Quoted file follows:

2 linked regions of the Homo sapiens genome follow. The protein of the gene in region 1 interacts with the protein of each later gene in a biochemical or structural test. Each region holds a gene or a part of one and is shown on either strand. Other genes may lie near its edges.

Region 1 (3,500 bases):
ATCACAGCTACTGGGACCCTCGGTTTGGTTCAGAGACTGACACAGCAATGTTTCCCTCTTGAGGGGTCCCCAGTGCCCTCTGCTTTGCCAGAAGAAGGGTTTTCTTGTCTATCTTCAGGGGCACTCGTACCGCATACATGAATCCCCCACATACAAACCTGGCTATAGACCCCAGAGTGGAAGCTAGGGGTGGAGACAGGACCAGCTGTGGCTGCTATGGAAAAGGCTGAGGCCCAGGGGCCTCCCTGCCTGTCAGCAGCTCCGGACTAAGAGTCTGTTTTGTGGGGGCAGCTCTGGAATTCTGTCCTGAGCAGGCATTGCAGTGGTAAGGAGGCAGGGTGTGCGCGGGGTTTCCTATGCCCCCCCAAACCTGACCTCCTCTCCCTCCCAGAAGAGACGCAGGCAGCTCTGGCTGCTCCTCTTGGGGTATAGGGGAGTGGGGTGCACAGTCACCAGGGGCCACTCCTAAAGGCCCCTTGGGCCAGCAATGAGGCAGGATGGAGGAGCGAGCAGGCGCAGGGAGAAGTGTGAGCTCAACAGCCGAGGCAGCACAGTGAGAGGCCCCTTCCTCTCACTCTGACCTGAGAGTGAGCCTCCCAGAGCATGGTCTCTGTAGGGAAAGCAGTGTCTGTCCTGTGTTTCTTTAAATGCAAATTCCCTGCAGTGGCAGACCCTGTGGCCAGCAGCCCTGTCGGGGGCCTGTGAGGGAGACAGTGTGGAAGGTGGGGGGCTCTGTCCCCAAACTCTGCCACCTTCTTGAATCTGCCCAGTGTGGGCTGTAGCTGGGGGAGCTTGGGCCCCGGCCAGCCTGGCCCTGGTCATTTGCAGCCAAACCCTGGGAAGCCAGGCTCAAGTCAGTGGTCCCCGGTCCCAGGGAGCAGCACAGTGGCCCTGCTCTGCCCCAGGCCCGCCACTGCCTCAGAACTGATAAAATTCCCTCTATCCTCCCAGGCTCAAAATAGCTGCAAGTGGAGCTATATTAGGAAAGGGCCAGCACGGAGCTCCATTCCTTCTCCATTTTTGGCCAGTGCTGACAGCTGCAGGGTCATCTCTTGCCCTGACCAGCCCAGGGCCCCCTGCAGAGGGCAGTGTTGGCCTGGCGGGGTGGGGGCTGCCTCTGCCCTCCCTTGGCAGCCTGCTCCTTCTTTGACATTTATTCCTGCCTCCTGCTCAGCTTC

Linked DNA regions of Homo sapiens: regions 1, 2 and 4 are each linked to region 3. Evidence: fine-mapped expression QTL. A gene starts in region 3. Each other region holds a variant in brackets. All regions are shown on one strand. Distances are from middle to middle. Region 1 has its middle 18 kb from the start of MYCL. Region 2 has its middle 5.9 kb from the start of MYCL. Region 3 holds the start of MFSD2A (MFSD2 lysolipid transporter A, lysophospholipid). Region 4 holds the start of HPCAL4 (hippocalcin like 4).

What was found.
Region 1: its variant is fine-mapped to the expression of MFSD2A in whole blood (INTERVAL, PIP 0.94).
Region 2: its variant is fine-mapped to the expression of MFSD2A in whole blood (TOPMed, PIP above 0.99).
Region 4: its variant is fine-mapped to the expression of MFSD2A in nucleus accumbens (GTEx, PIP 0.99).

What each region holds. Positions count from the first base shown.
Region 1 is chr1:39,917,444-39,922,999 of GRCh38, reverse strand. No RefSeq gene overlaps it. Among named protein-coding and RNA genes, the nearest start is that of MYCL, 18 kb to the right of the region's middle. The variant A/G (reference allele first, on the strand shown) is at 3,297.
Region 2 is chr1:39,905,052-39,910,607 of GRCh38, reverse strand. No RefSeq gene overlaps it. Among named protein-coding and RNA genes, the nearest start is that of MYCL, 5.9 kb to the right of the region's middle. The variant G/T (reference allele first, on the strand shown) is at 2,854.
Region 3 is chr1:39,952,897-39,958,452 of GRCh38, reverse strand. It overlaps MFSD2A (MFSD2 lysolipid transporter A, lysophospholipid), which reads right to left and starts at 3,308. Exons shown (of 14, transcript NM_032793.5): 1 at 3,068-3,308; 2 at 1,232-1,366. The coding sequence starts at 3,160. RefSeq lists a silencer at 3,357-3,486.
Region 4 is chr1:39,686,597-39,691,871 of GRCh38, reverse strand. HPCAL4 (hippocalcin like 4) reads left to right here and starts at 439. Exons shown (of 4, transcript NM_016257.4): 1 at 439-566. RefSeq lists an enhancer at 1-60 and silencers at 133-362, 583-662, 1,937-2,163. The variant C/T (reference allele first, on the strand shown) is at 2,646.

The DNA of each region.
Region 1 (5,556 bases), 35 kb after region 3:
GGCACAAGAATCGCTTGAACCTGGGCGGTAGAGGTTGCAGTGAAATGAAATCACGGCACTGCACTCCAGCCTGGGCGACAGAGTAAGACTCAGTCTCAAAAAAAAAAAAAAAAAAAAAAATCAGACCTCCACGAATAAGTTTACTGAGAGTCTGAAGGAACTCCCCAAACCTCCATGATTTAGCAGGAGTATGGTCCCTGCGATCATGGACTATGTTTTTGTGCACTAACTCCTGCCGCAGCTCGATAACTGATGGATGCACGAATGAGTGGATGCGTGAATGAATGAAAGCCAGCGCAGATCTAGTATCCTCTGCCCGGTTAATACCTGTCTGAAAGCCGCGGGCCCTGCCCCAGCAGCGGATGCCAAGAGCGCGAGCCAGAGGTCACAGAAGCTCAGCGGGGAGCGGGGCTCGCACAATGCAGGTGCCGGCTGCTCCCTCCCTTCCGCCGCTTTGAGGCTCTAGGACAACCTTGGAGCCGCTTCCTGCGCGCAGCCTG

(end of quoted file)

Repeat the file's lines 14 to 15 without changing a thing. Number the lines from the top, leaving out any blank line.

The DNA of each region.
Region 1 (5,556 bases), 35 kb after region 3: